How to cultivate innovation? – part 1

Cultivating innovation is what every business leader must achieve to stay in business for more than just one product cycle. Therefore it’s no big wonder that there is an impressive library of management literature addressing the business of innovation. However, innovation is more than business, and the existing writing often misses that essential part of reality: the fact that business has a larger context that defines its purpose and its rules, the fact that business is embedded in society. And this societal context is highly relevant for cultivating innovation. The question only is: How?

Without a doubt, successful innovation depends upon the skills of the innovator (the individual’s abilities), and the resources, skills, knowledge and assets the innovator has access to (the business context). Yet beyond the reach and influence of the innovator, there is that cloudy concept of the circumstances that define the success of an innovation. One part of those circumstances is obviously framed by timing and demand: being too early to a market that isn’t mature enough to adopt your brilliant idea is as bad as presenting a solution that nobody actually wants. The other part is the rules of the game, and that’s what I want to focus my attention on: how can society shape the rules of the game for innovators to be successful, to make their vision come true. How does that cultivation work?

Let’s take this challenge one step at a time. What do we know already?

  • Brian Arthur makes us aware of the mutual adaptation of technology and society. That concept clearly acknowledges a role for society in the way that technology (and innovation at large) will evolve. But Arthur is not precise about how that works, and how society could steer that evolution. To the contrary, he is convinced that society encounters new technologies and will co-evolve together with them; yet the exact path of that co-evolution is not predetermined and cannot be predicted.
  • David Collingridge‘s earlier work on the Social Control of Technology confirms that view and goes a step further: the means for society to directly influence the concrete path of technology evolution are actually very limited.

So it seems that society does not have the means to directly steer on the path of technology development in anything like a deterministic approach. But if direct control is close to impossible, how about indirect influence?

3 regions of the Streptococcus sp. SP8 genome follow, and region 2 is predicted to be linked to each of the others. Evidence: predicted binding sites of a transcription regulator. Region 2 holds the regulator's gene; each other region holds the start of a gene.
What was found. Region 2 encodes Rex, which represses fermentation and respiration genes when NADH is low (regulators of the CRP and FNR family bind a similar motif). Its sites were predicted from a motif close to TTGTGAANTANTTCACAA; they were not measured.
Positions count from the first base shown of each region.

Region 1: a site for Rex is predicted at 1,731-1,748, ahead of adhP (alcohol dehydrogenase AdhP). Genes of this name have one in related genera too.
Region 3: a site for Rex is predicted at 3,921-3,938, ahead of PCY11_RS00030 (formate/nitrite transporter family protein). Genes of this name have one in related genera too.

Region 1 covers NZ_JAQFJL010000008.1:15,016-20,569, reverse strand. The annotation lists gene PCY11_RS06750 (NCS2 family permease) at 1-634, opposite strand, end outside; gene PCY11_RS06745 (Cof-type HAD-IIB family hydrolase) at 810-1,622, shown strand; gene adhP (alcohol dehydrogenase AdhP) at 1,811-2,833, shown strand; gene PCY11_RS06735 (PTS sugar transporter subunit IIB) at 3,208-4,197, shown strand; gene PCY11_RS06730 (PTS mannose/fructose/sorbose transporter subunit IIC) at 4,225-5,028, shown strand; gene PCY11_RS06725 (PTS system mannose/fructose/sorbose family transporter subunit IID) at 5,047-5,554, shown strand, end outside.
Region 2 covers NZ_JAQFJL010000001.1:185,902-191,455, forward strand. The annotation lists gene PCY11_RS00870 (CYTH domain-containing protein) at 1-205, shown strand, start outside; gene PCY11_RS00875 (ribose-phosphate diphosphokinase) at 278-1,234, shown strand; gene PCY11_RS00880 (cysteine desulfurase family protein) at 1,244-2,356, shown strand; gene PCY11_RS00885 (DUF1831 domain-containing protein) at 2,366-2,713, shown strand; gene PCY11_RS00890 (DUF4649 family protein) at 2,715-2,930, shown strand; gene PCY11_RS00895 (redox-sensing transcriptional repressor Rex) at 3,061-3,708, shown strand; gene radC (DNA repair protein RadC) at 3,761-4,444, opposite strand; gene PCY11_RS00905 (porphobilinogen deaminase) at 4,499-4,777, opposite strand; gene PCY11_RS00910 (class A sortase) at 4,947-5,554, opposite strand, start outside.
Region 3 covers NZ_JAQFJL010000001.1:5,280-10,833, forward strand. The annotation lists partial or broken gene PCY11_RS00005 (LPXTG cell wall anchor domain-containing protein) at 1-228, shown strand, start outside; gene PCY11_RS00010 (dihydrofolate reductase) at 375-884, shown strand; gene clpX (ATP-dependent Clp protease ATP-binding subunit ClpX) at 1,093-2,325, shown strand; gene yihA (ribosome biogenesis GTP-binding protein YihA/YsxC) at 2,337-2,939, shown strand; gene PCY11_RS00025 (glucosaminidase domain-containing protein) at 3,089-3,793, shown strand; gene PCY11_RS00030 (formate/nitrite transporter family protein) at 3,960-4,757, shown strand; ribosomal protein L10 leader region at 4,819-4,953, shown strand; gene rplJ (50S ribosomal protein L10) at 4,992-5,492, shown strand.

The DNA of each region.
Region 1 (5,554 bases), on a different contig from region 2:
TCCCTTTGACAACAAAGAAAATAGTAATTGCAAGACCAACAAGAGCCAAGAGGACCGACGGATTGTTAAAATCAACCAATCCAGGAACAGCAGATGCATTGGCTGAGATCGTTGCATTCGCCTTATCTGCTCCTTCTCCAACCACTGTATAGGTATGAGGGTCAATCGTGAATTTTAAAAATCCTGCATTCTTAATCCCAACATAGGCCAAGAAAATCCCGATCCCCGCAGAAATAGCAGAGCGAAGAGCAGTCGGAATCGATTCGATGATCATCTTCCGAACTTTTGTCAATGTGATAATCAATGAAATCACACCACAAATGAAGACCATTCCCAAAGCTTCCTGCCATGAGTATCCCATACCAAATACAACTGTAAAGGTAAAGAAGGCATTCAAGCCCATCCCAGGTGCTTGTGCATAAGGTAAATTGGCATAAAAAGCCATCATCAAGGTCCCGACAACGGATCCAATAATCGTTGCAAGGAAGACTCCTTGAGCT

• Ian Morris develops his own original idea of how society drives innovation in Why the West Rules? A historian and archaeologist, he looks back at 16,000 years of human development, and formulates his Morris Theorem that human sloth, greed, and fear are the key psycho-social drivers for innovation. And those drivers propel society forward on a relentless journey when change creates the need for yet more change.
  • Niall Ferguson took a closer look at the last 500 years in Civilization – The West and the Rest. From his analysis, he identifies six novel institutions and associated ideas originating on the western edge of Eurasia –  competition, the scientific revolution, property rights, medicine, the consumer society, and the western work ethic. In his view, these six major innovations could explain why the West dominated the world for the better part of 500 years.

From these historic perspectives we get a clear signal that society does somehow drive innovation, and that innovation itself has massive impact on society’s prosperity and progress. This observation echoes Brian Arthur’s concept of the mutual adaptation and co-evolution, this time between innovation and society. But what’s still missing is a concept that could integrate these different elements in a comprehensive manner to explain what society can actually do to encourage, promote, foster, cultivate innovation. We have hints, but no storyline.